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Disturbing Twists in Case of Israel-Haters Who Wore Images of Paragliders at London Protest

At a London anti-Israel protest barely a week after Hamas terrorists infiltrated Israel – including on paragliders – and raped, mutilated and massacred over a thousand innocent people, two anti-Israel protesters wore stock images of paragliders on their backs and another stuck one to the handle of a placard, in a clear display of support for Hamas and their despicable acts.

They were charged under the Terrorism Act with carrying or displaying an article to arouse reasonable suspicion that they are supporters of banned organization Hamas, which they denied, claiming they were carrying the image of a standard ‘parachute emoji’, and that such flying-related images were common in Palestinian art as symbols of ‘liberation and peace’ long before October 7.

Among those giving evidence to support their contentions were veteran Guardian journalist Victoria Brittain and Sven Kühn von Burgsdorff, the former EU envoy to the “Palestinian Territories” who undertook a paragliding flight from Gaza a few months before October 7, in what looked like a propaganda stunt at the time , but now looks more troubling.

Of course, the defendants were lying. I don’t recall ever seeing such an image in my twenty years of covering this conflict – until October 7. They certainly were not commonly used, if used at all. And, of course, using this image a week after October 7 was sending a clear image that had nothing to do with ‘peace’ and everything to do with murder and mayhem.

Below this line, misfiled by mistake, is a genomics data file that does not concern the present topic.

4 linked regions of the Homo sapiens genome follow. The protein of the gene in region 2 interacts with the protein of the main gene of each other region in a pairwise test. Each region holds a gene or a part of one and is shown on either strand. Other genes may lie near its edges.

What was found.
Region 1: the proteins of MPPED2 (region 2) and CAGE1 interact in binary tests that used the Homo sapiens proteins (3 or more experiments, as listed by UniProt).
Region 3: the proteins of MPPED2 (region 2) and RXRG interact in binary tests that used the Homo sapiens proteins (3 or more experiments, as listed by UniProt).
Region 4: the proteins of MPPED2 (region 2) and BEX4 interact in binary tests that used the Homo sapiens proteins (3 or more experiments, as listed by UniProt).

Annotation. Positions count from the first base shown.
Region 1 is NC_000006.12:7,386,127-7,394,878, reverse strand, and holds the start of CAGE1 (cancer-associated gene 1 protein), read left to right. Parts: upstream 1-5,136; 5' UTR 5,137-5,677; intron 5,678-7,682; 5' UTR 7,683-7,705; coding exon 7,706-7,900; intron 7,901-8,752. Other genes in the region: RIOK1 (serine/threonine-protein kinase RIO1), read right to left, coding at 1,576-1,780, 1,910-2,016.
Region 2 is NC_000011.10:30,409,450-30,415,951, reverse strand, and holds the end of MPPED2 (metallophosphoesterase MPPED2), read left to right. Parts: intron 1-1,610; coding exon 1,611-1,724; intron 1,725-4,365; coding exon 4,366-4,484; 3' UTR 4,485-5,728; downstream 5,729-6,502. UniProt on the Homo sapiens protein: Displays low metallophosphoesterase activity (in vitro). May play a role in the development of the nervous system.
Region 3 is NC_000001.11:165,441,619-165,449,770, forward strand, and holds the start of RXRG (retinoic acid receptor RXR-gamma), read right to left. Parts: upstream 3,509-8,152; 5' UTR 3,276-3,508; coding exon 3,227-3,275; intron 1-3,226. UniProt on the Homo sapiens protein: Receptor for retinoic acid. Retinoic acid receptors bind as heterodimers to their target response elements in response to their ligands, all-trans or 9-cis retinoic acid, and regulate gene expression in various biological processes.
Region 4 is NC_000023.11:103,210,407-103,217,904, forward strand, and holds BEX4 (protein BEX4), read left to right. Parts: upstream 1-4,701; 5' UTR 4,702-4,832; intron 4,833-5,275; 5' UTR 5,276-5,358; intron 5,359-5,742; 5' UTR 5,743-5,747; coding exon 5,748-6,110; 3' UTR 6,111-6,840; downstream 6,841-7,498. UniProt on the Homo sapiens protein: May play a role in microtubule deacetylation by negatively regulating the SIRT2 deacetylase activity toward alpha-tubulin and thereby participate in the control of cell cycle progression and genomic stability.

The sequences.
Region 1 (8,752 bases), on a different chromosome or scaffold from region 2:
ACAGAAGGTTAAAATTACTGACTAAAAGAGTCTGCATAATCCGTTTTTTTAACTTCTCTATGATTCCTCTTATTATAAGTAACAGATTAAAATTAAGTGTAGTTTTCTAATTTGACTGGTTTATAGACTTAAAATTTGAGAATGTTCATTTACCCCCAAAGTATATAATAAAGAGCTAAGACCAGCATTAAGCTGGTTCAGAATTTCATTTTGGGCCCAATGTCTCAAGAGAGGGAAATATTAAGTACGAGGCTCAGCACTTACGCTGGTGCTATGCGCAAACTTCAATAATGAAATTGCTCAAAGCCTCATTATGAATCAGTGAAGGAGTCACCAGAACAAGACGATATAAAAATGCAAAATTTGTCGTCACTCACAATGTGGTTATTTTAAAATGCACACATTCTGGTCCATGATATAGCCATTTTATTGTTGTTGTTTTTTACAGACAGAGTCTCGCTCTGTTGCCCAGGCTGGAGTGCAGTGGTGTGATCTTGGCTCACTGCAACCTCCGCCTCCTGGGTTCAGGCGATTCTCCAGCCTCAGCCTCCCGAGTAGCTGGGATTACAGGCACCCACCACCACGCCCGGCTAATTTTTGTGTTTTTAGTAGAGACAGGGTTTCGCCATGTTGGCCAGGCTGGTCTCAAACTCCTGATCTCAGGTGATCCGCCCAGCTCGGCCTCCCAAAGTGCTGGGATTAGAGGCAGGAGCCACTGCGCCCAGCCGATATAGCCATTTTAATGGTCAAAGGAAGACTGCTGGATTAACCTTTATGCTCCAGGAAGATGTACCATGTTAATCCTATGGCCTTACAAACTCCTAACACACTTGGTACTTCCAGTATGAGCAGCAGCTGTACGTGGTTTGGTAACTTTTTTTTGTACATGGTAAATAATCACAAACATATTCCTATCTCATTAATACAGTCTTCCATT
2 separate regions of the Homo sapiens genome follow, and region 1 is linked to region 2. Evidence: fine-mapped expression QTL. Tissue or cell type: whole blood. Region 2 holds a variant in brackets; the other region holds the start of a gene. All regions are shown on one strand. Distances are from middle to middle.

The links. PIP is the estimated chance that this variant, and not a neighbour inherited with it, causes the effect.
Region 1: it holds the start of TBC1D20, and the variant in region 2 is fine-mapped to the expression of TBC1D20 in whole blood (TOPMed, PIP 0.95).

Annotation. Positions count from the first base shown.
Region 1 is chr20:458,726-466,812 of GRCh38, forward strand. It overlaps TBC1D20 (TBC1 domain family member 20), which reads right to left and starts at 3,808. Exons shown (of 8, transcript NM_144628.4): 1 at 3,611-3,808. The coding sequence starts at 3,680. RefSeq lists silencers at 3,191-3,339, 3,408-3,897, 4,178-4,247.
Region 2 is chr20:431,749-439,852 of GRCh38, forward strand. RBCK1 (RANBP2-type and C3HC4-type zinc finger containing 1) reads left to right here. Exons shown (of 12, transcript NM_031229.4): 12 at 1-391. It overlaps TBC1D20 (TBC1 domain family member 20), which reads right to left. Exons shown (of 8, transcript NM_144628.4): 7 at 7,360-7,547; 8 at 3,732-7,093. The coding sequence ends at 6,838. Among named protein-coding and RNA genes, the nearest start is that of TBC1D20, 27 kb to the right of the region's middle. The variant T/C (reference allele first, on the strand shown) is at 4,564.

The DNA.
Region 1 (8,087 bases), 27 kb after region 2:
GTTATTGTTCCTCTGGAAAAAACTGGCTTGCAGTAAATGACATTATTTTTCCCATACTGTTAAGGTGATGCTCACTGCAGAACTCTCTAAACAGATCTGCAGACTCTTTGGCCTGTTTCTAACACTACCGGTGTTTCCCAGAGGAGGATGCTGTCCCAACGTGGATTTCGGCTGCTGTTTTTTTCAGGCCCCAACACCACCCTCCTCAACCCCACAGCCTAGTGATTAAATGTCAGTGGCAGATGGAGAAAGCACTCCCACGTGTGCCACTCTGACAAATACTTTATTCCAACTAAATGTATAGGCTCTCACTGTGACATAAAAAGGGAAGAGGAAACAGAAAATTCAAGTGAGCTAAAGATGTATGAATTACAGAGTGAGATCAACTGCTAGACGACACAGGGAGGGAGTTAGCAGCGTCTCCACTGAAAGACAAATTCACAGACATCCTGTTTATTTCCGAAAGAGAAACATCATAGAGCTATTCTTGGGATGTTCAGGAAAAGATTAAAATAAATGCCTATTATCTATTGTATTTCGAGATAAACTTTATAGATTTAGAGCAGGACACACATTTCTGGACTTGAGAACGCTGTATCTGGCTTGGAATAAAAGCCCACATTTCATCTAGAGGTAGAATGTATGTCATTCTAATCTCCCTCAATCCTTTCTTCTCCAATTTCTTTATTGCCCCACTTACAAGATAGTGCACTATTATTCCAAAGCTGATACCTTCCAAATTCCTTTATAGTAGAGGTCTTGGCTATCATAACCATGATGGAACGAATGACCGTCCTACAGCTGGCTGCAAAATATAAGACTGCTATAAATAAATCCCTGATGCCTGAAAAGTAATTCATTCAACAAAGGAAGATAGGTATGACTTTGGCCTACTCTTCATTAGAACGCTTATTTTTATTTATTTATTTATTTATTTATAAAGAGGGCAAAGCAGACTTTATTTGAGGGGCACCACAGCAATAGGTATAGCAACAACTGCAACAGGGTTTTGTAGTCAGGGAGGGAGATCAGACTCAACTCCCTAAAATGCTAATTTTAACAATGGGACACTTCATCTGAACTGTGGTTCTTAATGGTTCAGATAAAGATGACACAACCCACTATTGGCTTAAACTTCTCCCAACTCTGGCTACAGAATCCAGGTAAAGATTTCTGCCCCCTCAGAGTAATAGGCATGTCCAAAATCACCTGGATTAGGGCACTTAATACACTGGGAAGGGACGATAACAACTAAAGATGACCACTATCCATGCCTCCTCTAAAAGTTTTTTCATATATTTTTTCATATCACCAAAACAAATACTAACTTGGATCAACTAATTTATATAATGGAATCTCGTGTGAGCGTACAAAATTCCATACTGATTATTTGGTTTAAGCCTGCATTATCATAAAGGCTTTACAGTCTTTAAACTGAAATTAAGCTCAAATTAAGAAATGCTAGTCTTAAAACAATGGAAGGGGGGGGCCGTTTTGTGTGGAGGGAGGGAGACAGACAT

Another indication the protesters were lying was the fact the two with the image on their backs had initially claimed someone at the demonstration “who was not known to them” had stuck them there, while the third with the image on the placard handle claimed to have been handed the placard and not paid proper attention to the “blurry image” it displayed.

At any rate, the judge found them guilty, saying he did “not find a reasonable person would interpret the image merely as a symbol of freedom.” But troublingly, he did not punish them, saying he did not believe they were true Hamas supporters and ’emotions’ had ‘run very high’ at the time of their offence.

It turns out, there are a couple of twists to this tale.

Firstly, three weeks ago, the judge liked an anti-Israel LinkedIn post by a barrister who had previously promoted conspiracy theories claiming that Israel allowed the October 7 attack.

He claims he liked the post ‘by mistake.’ Using the same standard he used in finding the women guilty, I don’t think “a reasonable person” would believe he could like the post “by mistake.” At any rate, he is facing calls to be investigated.

The second twist is also a real doozy. One of the protesters, Heba Alhayek, had been granted refugee status in the UK after claiming that her life would be in danger if she returned to Gaza because of her family’s criticism of Hamas. Not only that, but she is a writer whose writing is “rooted in decolonial, queer and indigenous practice.” In other words, she would really be rooted if she lived in Gaza under Hamas. yet here she is, celebrating their atrocities against innocent people.

Here’s hoping both the judge and Alhayek face real legal consequences for their actions.

About the author

Picture of David Lange

David Lange

A law school graduate, David Lange transitioned from work in the oil and hi-tech industries into fulltime Israel advocacy. He is a respected commentator and Middle East analyst who has often been cited by the mainstream media
Picture of David Lange

David Lange

A law school graduate, David Lange transitioned from work in the oil and hi-tech industries into fulltime Israel advocacy. He is a respected commentator and Middle East analyst who has often been cited by the mainstream media
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